Wednesday, April 20, 2011

Go Big or Go Home


The one thing we realized during the challenge is that in order for local eating to be sustainable, we HAD to stop buying small bags of everything. A small bag of oats was $3.49 and the 2 kg bag of flour was $7.99. That small bag of flour doesn't last long when we bake a lot, making our own breads, pasta and breakfast foods. Cluing in far too late, we only now ordered and just picked up 10 kg bags of Speerville's New Found Oats and an unbleached "white" flour. The prices make it hands-down the way to go and now I no longer have to worry about running out. If storage isn't an issue, it's actually quite easy to talk to stores and ask for products to be ordered in bulk.

I celebrated with another batch of Sneaky Mama Toddler Pancakes and an impromtu batch of Carrot Gingerbread Muffins from Canadian Living, omitting the dairy for rice beverage and margarine and adding pumpkin seeds. If you need an iron booster, these muffins are your new buddies.

I make a lot of breakfast items since it's the one meal of the day I know Honey Bear will get a good chunk of her nutrition. She needs more iron, protein, calcium and calories and since she can't eat dairy and soy and refuses meat and beans (have I mentioned she's fussy?!), I'm at a loss of how to fill in the nutritional gaps, without toiling for hours in the kitchen over food she won't eat. Pancakes and muffins are fun and sneaky ways to add vegetables and vegetarian sources of protein.

I'm open to any and all ideas of foods I'm missing that are protein and iron rich, but not slabs of meat.

8 comments:

  1. Where do you find the time, Lady? You inspire me.

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  2. On the Speerville website you can see the entire catalogue list - it's pretty extensive. I buy the big bags too and wouldn't have made it through university without them.

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  3. Can't thank-you enough for the granola recipe. We added candied ginger and chunks of dark chocolate (just a bit) and have been eating it at an alarming rate.

    We have the opposite problem in our house with the baby possibly getting gout or scurvy from only eating meat.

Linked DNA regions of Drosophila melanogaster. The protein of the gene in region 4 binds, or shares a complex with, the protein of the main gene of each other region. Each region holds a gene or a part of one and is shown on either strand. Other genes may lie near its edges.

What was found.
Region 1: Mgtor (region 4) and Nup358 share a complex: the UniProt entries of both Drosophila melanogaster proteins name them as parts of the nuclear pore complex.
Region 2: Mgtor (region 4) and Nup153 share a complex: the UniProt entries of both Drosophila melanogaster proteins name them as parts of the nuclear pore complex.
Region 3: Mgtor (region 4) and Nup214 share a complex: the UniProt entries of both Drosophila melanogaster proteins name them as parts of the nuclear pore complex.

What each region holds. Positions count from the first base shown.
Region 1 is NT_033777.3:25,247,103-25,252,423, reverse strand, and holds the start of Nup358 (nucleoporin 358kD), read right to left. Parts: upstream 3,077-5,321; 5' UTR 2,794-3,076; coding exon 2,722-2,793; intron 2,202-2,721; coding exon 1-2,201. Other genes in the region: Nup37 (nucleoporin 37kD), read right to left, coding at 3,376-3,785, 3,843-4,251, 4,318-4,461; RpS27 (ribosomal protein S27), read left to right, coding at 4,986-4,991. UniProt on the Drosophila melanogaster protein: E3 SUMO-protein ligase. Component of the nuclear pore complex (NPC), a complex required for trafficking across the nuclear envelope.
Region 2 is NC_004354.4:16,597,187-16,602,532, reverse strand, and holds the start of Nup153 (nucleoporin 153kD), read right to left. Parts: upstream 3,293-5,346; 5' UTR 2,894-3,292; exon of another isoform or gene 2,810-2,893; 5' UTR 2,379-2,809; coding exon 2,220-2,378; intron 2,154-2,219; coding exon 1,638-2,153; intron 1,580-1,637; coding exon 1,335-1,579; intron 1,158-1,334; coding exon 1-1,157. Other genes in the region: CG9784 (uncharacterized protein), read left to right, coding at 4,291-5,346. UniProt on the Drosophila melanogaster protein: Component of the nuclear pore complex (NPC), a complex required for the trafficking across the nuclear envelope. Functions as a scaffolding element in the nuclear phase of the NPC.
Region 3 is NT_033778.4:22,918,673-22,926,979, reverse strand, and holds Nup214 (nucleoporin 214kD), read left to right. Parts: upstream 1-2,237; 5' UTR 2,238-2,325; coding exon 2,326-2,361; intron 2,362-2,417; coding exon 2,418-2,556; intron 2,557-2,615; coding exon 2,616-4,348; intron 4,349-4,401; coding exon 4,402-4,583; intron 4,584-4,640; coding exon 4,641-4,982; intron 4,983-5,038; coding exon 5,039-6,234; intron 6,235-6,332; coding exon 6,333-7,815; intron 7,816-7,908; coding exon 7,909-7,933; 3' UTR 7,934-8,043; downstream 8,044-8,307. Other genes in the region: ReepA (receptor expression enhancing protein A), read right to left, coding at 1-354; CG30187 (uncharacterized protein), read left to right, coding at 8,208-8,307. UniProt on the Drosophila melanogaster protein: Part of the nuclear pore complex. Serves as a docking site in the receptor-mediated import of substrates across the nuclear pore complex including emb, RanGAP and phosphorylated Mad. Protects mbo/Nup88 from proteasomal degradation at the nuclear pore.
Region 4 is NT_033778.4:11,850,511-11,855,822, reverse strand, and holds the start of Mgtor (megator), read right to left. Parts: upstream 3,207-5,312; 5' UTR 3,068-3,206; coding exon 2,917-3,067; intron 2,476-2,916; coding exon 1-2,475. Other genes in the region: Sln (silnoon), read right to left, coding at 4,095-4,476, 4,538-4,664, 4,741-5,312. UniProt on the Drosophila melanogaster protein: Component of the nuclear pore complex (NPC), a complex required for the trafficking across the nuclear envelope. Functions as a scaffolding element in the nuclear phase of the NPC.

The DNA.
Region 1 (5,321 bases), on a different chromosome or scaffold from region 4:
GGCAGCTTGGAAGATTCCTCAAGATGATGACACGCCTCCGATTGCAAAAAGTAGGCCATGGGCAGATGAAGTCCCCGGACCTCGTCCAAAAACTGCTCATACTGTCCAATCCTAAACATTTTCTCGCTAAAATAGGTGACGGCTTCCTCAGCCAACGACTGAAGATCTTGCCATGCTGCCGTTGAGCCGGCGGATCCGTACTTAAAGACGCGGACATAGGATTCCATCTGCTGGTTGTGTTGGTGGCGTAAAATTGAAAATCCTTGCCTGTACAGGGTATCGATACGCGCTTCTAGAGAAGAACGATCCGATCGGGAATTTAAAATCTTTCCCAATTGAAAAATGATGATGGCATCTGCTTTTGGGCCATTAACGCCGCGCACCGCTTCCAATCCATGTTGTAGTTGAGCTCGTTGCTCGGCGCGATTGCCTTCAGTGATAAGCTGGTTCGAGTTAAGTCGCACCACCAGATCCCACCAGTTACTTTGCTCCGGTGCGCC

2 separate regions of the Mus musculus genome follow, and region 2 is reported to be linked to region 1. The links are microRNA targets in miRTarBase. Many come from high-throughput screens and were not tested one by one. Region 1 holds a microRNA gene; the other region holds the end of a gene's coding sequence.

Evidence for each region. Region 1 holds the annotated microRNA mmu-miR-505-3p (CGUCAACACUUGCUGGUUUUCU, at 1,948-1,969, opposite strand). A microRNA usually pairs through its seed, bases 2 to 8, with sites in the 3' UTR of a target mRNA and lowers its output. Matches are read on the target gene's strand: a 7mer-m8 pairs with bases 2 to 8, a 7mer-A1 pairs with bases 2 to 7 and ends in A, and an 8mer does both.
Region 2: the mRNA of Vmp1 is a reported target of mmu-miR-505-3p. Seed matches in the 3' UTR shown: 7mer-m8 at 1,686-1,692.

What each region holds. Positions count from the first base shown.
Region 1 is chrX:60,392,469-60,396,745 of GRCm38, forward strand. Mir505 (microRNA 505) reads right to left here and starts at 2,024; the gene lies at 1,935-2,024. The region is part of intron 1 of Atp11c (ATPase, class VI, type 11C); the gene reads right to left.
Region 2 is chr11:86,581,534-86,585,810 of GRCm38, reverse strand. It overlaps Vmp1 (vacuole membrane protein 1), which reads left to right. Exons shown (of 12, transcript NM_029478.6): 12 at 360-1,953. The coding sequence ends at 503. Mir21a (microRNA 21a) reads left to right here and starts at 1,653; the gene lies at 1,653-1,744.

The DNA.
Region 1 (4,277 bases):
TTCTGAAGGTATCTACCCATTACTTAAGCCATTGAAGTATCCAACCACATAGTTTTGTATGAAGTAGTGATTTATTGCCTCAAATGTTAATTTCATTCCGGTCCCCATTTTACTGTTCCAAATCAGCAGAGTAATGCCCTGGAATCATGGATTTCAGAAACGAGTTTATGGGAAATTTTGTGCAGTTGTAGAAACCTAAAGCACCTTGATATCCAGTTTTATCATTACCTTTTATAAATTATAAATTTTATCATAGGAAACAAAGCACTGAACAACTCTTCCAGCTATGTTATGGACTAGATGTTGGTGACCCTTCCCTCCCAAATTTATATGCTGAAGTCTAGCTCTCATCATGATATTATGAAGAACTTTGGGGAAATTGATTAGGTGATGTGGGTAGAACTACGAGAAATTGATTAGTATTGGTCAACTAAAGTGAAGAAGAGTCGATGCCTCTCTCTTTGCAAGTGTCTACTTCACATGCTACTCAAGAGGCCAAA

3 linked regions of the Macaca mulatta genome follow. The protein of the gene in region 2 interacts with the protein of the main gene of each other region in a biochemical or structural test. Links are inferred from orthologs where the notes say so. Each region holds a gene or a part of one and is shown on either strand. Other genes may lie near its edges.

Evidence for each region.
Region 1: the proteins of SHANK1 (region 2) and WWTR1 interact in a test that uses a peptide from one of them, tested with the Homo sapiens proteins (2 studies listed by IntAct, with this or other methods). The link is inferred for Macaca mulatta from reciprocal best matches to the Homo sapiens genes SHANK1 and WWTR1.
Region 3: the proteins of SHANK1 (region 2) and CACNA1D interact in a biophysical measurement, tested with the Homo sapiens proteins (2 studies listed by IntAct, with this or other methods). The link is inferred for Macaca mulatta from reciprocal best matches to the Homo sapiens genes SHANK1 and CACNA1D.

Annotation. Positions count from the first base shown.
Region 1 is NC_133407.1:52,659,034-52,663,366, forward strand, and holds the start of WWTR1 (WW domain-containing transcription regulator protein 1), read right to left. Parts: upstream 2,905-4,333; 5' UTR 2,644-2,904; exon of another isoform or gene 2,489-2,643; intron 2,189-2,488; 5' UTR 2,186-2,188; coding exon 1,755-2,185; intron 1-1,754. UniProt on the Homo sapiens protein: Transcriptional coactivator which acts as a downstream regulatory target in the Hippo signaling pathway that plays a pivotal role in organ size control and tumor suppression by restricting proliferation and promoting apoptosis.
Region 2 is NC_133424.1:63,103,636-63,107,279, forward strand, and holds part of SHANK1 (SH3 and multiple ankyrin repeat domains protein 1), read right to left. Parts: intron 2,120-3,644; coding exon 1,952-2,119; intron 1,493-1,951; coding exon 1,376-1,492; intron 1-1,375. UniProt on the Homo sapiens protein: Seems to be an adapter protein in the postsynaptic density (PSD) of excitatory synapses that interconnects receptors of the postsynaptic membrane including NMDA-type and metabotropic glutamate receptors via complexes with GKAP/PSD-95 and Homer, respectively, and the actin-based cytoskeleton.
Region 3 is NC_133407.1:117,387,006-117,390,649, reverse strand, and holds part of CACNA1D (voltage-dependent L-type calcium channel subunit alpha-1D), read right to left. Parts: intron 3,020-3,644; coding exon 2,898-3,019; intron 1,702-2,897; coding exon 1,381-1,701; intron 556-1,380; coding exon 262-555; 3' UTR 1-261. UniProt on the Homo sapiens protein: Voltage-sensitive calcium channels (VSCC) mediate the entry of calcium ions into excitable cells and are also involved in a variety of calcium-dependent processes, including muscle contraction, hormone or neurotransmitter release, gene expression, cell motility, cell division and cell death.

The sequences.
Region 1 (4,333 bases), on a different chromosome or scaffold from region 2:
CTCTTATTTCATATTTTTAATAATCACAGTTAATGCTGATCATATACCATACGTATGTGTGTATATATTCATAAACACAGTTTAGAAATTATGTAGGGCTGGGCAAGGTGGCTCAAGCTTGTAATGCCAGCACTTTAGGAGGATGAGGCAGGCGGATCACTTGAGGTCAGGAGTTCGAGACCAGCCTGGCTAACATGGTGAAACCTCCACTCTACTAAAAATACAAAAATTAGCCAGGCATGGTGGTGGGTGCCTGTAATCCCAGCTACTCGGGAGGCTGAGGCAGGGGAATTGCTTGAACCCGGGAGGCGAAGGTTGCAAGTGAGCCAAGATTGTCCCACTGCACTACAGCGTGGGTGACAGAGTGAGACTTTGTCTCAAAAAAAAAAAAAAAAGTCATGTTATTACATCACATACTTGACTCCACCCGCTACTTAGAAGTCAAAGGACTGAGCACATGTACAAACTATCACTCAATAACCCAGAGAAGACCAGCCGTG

Is your wee one able to tolerate goat products?

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  4. Apparently when I was two I would only eat ham and Happy Meals... good luck!

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  5. For some reason - this is not letting me post and reply to the message, so here we go!

    @Mamachromatic - Must be when Honey Bear naps. I have no idea where the time goes, most time it feels like I'm chained to the kitchen!

    @Amy - their catalogue is so fantastic. I could go to town on some of those grains and mixes. Love Speerville!

    @Adventures - Glad you're liking the granola. We're huge fans, too. I think our kids should get together and swap strategies and tips. I don't think she can handle goat's milk - the last time we tried, we had projectile vomit in the back seat of the car, all over the car seat, herself and most of me. It was nasty and I've been terrified to try again. Post Traumatic Goat Milk Experience (PTGME).

    @Improbable - that's so great to read you outgrew your fussiness. There's hope for Honey Bear!

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  6. Have you tried sneaking pureed beets into brownies, or making fruit/veg juice popsicles?

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  7. Does Honey Bear eat mashed potatoes? I have a great "Sneaky Potatoes" recipe. You add some navy beans to your potatoes to boost up the protein. They blend in wonderfully. I have fallen in love with them. I don't eat meat, and I make steamed veggies quite often, so the sneaky potatoes adds extra protein to the meal for us.

    http://ohsheglows.com/2010/09/08/high-protein-garlic-mashed-potatoes/

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  8. Thanks for the comment and suggestion, T. She doesn't like mashed potatoes, but I love your suggestioin of adding navy beans. I bought some today and am excited to try them in my next batch of mashed potatoes. Also, I'm going to try it hummus style and see if she likes it that way.

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